For my final thought concluding thought about this series on worship, I simply want to leave you with the lyrics of Redman’s song, “The Heart of Worship”:

When the music fades

and all is stripped away

and I simply come.

Longing just to bring

something that’s of worth

that will bless Your heart.

 

I’ll bring You more than a song,

for a song in itself

is not what You have required.

You search much deeper within,

through the way things appear,

You’re looking into my heart.

 

I’m coming back to the heart of worship

and it’s all about You, it’s all about You, Jesus.

I’m sorry, Lord, for the thing I’ve made it

when it’s all about You, it’s all about You, Jesus.

 

King of endless worth,

no one could express

how much you deserve.

Though I’m weak and poor,

all I have is Yours,

every single breath!

 

I’ll bring You more than a song,

for a song in itself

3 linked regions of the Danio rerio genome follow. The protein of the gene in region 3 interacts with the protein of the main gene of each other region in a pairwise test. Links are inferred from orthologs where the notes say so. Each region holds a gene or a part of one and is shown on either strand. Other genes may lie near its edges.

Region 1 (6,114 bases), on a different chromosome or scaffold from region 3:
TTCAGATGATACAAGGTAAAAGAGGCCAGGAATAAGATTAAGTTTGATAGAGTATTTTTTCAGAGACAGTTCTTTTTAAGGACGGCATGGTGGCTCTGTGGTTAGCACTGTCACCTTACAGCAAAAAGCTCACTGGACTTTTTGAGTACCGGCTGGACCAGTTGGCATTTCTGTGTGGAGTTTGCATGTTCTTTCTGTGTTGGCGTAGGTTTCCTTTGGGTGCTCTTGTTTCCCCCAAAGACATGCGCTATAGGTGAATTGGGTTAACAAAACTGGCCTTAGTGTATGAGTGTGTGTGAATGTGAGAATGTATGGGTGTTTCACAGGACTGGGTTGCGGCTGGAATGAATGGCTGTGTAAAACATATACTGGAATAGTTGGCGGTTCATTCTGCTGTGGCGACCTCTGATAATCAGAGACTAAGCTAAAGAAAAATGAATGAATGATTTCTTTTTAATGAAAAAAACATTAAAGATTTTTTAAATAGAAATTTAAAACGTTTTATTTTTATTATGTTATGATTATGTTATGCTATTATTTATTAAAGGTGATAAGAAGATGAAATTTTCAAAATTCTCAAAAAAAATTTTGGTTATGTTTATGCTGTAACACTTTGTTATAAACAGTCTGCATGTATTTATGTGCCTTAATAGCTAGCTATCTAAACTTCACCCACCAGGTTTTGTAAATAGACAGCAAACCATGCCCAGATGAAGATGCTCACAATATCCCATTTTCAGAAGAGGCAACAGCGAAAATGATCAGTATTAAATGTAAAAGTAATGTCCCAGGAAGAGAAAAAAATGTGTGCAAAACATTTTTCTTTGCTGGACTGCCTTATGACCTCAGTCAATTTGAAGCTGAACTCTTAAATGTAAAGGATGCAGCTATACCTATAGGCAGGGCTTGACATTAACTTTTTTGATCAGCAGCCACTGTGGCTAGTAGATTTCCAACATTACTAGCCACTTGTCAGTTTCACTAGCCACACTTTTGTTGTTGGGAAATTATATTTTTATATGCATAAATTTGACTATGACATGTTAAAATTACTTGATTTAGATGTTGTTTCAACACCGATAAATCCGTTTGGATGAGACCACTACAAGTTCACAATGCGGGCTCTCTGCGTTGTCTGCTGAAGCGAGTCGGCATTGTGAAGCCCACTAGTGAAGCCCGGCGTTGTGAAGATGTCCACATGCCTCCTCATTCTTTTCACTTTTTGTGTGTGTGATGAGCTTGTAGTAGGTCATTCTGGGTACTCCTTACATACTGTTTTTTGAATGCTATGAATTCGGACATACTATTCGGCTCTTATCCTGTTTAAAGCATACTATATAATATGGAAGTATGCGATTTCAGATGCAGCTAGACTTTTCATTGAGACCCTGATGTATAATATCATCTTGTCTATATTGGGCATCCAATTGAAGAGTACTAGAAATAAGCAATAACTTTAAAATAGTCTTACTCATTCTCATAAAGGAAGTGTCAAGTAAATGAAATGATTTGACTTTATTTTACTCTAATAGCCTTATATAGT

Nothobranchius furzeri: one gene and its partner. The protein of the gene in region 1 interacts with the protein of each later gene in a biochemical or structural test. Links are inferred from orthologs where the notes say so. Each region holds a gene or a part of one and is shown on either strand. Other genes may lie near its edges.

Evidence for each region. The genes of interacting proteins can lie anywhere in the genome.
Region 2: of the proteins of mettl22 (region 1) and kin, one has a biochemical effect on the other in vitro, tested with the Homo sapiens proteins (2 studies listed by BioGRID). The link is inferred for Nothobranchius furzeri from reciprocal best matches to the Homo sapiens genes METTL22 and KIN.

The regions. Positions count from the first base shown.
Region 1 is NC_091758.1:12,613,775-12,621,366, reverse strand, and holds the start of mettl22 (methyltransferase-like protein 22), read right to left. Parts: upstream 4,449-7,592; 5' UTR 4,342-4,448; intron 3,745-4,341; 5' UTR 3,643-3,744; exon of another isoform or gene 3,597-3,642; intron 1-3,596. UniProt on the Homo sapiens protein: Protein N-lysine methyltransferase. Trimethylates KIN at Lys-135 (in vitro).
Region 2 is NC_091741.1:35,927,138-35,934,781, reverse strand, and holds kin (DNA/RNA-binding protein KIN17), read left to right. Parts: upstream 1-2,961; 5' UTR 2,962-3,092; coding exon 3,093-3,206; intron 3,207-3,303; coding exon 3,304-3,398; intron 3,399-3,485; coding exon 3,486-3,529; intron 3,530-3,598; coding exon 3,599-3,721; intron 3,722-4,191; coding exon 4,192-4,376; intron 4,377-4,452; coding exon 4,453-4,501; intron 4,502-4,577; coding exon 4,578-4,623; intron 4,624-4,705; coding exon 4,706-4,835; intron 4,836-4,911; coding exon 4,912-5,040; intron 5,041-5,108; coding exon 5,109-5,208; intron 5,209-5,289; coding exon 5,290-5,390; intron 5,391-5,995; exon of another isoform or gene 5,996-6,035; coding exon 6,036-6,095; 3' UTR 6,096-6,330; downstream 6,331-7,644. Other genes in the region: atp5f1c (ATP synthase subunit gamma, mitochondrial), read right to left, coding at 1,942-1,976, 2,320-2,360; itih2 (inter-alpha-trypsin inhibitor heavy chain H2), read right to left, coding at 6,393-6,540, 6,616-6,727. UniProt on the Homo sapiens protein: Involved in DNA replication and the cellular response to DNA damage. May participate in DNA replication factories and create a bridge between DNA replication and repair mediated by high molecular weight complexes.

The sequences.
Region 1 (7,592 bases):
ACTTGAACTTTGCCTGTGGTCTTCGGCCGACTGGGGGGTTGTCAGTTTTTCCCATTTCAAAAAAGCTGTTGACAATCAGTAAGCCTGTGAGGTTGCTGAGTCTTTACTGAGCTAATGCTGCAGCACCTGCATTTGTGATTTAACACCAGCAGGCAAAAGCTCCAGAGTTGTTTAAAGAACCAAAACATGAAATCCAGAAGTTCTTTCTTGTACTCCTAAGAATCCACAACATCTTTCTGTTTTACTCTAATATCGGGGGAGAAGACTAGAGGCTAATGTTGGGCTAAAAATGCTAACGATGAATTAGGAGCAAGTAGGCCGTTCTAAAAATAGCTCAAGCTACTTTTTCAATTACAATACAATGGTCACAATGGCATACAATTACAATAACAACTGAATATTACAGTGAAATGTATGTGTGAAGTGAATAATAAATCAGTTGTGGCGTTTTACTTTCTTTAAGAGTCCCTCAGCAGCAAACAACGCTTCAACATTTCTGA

is not what You have required.

You search much deeper within,

through the way things appear,

You’re looking into my heart.

 

I’m coming back to the heart of worship

and it’s all about You, it’s all about You, Jesus.

I’m sorry, Lord, for the thing I’ve made it

when it’s all about You, it’s all about You, Jesus.

 

Agape,

James

 

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About jtower11

Hi there! I am James Tower: A husband, father, dreamer, visionary, thinker, poet, mystic, metal-worker, and scholar. I have served College Avenue Friends since 2013. I like to describe the way God has been at work in my life by saying that "He has been creating in me the heart of a pastor, the mind of a scholar, and the zeal of a missionary." I have an extremely nontraditional background as Jesus has given me freedom from the slavery of addiction to drugs, and my journey to faith came later in life after an overdose in 2000. I graduated with a M. Div with an emphasis in biblical studies from George Fox Evangelical Seminary in Portland Oregon in 2016. I have a love for teaching and revealing the historical and doctrinal context from which the biblical text arises, and connecting its redemptive message to life today. Other interests include teaching a leadership class based on the Friends Testimonies at William Penn University, writing, and metalwork such as blacksmithing, a passion which I enjoy teaching others as a way of discipleship. View all posts by jtower11